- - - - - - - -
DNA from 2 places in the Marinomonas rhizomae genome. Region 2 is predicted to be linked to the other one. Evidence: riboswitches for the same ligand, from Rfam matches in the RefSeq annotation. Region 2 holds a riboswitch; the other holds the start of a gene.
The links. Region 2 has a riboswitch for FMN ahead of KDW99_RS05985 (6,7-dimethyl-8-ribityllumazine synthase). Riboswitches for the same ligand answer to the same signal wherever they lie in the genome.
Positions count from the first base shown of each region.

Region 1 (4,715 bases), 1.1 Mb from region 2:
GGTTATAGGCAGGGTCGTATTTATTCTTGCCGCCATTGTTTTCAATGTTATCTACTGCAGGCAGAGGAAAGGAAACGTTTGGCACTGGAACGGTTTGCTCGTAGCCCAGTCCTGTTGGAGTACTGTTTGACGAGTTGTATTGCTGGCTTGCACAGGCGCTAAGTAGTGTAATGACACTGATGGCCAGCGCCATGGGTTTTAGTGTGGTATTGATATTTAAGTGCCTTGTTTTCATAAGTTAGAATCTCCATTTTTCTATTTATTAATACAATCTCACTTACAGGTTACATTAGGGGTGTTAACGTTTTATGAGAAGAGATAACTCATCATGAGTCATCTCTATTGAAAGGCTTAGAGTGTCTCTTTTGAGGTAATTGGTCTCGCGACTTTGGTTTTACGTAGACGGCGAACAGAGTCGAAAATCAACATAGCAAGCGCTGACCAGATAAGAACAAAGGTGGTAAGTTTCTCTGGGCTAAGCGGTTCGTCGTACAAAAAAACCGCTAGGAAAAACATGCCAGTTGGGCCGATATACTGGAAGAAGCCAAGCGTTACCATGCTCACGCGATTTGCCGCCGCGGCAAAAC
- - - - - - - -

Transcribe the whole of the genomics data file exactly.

DNA from 2 places in the Marinomonas rhizomae genome. Region 2 is predicted to be linked to the other one. Evidence: riboswitches for the same ligand, from Rfam matches in the RefSeq annotation. Region 2 holds a riboswitch; the other holds the start of a gene.
The links. Region 2 has a riboswitch for FMN ahead of KDW99_RS05985 (6,7-dimethyl-8-ribityllumazine synthase). Riboswitches for the same ligand answer to the same signal wherever they lie in the genome.
Positions count from the first base shown of each region.

Region 1 (4,715 bases), 1.1 Mb from region 2:
GGTTATAGGCAGGGTCGTATTTATTCTTGCCGCCATTGTTTTCAATGTTATCTACTGCAGGCAGAGGAAAGGAAACGTTTGGCACTGGAACGGTTTGCTCGTAGCCCAGTCCTGTTGGAGTACTGTTTGACGAGTTGTATTGCTGGCTTGCACAGGCGCTAAGTAGTGTAATGACACTGATGGCCAGCGCCATGGGTTTTAGTGTGGTATTGATATTTAAGTGCCTTGTTTTCATAAGTTAGAATCTCCATTTTTCTATTTATTAATACAATCTCACTTACAGGTTACATTAGGGGTGTTAACGTTTTATGAGAAGAGATAACTCATCATGAGTCATCTCTATTGAAAGGCTTAGAGTGTCTCTTTTGAGGTAATTGGTCTCGCGACTTTGGTTTTACGTAGACGGCGAACAGAGTCGAAAATCAACATAGCAAGCGCTGACCAGATAAGAACAAAGGTGGTAAGTTTCTCTGGGCTAAGCGGTTCGTCGTACAAAAAAACCGCTAGGAAAAACATGCCAGTTGGGCCGATATACTGGAAGAAGCCAAGCGTTACCATGCTCACGCGATTTGCCGCCGCGGCAAAAC